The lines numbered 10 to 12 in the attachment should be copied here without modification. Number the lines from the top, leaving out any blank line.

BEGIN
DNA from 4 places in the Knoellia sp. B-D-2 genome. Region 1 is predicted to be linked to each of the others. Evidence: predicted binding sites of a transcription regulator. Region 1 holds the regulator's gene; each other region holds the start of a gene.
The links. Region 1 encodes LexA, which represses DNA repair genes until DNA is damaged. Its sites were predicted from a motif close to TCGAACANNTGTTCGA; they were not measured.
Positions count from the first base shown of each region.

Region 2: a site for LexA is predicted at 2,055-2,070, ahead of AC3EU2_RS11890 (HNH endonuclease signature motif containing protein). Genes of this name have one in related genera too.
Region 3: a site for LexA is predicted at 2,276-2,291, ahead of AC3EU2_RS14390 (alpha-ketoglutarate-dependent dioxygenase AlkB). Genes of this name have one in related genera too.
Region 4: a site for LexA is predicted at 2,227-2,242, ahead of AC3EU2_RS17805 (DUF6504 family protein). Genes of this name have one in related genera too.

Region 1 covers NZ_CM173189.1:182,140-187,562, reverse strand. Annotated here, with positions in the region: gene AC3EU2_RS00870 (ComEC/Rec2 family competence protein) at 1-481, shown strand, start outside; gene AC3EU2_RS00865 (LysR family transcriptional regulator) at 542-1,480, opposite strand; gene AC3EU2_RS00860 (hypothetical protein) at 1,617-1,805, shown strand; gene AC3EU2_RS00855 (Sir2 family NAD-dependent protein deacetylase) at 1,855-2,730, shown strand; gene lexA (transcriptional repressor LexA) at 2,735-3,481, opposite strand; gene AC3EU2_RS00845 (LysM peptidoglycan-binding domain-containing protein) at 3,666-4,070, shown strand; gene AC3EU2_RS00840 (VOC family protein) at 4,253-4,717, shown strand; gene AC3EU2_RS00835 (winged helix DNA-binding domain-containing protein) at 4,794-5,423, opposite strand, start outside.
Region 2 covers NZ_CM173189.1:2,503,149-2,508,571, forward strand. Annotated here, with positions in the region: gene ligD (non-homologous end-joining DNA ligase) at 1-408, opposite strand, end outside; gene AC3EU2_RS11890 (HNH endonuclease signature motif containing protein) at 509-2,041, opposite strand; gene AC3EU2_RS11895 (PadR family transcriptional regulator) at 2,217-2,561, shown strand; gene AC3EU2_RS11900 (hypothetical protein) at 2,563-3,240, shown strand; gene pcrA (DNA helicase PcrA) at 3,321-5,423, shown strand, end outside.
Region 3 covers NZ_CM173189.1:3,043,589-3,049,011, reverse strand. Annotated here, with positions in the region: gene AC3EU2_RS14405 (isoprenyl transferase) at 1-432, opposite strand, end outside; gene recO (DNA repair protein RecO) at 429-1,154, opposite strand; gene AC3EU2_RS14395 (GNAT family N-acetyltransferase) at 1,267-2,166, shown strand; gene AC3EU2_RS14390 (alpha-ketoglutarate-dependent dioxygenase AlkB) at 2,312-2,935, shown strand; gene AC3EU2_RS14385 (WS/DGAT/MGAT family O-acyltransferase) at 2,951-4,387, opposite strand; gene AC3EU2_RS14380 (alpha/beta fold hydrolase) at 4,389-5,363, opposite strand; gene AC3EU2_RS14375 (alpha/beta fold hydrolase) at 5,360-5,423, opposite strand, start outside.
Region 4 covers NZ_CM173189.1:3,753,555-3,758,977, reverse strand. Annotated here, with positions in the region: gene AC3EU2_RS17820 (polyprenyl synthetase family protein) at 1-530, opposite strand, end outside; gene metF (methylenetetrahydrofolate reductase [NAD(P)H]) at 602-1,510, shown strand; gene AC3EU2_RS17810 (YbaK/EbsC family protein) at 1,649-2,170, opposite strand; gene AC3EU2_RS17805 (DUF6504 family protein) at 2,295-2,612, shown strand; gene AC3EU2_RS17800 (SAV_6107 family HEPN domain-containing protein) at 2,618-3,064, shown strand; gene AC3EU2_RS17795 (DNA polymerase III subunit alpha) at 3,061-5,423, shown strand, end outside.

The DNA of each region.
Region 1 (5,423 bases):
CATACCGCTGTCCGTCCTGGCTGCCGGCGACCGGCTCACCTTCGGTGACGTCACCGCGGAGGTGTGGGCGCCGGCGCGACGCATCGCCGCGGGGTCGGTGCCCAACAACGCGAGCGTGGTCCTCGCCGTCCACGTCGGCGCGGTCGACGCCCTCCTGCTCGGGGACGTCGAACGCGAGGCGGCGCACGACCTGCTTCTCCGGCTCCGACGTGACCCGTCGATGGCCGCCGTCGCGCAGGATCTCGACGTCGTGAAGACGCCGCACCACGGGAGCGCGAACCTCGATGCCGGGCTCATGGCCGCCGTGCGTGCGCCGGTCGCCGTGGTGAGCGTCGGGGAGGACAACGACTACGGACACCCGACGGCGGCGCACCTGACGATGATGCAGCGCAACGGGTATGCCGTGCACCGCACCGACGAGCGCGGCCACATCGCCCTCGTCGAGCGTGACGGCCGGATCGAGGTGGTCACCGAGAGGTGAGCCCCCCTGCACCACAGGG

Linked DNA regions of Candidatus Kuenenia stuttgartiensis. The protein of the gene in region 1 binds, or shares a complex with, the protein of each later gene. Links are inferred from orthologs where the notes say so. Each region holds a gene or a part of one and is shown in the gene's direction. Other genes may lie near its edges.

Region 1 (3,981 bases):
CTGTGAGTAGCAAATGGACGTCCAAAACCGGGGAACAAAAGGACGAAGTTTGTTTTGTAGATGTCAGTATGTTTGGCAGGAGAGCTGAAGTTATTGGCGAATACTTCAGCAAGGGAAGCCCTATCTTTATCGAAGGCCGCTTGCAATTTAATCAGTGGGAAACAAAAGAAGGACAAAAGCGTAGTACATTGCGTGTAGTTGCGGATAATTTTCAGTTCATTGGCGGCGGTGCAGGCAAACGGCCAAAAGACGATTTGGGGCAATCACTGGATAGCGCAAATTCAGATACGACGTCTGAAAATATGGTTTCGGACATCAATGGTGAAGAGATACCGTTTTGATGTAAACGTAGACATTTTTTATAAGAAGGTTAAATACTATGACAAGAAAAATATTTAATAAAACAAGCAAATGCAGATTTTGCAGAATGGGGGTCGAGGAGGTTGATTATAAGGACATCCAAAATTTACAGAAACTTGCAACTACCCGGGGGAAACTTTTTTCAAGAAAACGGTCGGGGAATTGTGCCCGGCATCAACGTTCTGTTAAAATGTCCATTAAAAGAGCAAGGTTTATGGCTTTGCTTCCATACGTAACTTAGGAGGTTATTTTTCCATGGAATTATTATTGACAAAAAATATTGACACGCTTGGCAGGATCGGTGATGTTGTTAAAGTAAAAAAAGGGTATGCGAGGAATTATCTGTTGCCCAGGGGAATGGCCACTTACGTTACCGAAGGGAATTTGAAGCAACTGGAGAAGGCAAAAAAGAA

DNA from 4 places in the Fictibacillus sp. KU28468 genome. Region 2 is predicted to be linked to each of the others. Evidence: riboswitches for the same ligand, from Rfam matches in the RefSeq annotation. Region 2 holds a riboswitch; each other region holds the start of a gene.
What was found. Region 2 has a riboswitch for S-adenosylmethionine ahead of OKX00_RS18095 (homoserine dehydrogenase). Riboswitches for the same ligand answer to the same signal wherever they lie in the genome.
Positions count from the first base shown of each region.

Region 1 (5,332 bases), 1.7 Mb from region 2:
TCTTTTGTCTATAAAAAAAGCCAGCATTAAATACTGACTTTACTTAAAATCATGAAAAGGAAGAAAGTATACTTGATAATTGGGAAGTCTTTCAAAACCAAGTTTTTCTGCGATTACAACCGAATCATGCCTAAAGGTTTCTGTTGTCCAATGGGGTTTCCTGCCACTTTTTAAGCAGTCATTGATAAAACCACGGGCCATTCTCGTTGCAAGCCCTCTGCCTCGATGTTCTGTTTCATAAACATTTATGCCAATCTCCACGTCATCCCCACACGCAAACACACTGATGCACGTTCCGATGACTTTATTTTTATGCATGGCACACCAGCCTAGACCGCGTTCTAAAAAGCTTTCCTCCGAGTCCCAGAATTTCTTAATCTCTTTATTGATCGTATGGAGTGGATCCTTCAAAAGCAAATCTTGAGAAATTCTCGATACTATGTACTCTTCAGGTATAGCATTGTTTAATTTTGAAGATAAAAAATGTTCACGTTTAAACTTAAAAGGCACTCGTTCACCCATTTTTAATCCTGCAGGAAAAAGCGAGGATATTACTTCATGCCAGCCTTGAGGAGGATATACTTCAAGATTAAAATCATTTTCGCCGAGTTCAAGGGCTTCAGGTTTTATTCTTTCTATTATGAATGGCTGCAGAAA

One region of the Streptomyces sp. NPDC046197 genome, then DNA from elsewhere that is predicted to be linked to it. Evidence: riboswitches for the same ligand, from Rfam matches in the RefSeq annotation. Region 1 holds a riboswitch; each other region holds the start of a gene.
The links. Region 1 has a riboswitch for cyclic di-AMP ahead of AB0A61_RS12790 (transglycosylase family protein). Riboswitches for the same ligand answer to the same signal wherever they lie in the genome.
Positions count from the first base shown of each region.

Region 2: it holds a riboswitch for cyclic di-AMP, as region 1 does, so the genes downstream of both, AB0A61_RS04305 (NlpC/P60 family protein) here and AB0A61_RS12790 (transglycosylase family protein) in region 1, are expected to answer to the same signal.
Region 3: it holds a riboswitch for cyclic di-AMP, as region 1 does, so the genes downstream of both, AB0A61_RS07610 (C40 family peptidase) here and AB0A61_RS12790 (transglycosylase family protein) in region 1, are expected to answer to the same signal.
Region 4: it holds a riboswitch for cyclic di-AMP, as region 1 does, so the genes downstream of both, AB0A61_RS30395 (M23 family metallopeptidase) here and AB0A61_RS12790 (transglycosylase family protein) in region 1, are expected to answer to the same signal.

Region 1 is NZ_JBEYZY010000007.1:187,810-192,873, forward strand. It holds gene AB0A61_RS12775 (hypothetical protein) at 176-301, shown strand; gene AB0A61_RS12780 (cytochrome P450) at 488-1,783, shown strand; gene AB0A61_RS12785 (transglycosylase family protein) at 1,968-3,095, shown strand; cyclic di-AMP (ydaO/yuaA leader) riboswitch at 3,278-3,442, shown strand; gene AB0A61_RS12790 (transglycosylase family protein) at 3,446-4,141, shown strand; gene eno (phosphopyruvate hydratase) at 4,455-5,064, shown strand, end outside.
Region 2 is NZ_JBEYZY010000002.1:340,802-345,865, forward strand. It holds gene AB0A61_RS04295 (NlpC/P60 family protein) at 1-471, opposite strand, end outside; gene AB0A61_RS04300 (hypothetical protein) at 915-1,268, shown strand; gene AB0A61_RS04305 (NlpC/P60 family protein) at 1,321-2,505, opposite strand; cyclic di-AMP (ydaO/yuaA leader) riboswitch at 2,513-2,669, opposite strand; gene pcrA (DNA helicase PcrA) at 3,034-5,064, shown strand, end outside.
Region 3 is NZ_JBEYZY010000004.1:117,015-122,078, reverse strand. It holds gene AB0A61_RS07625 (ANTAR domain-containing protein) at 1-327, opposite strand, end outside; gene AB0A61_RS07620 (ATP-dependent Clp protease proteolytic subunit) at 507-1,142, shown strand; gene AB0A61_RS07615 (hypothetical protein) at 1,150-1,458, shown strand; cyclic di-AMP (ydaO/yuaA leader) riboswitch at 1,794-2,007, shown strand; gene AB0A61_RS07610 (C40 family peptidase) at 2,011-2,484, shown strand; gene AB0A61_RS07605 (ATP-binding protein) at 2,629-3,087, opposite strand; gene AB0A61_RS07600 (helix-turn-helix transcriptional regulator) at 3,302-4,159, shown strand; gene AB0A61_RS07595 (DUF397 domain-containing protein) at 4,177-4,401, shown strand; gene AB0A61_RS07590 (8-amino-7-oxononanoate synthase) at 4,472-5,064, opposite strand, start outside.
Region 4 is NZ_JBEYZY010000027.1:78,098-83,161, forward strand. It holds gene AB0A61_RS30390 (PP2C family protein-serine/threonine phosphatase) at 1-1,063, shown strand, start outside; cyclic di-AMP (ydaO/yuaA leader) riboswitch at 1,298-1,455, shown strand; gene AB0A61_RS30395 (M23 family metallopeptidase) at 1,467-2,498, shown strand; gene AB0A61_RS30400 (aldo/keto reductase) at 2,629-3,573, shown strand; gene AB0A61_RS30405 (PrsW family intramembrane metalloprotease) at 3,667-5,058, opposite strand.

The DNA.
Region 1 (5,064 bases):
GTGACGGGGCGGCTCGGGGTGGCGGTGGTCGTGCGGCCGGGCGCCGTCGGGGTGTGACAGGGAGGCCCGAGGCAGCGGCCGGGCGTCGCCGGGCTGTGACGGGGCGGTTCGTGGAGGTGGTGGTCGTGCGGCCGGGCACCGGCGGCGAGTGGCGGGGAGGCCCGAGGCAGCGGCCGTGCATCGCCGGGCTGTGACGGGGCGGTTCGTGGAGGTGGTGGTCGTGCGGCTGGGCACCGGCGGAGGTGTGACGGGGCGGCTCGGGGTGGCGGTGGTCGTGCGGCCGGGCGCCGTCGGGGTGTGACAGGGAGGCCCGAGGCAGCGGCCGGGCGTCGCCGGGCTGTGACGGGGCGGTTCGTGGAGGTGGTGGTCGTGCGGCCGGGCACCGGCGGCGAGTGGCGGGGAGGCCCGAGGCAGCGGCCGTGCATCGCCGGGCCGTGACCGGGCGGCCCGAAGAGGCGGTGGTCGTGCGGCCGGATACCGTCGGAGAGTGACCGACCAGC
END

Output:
Region 4 covers NZ_CM173189.1:3,753,555-3,758,977, reverse strand. Annotated here, with positions in the region: gene AC3EU2_RS17820 (polyprenyl synthetase family protein) at 1-530, opposite strand, end outside; gene metF (methylenetetrahydrofolate reductase [NAD(P)H]) at 602-1,510, shown strand; gene AC3EU2_RS17810 (YbaK/EbsC family protein) at 1,649-2,170, opposite strand; gene AC3EU2_RS17805 (DUF6504 family protein) at 2,295-2,612, shown strand; gene AC3EU2_RS17800 (SAV_6107 family HEPN domain-containing protein) at 2,618-3,064, shown strand; gene AC3EU2_RS17795 (DNA polymerase III subunit alpha) at 3,061-5,423, shown strand, end outside.

The DNA of each region.
Region 1 (5,423 bases):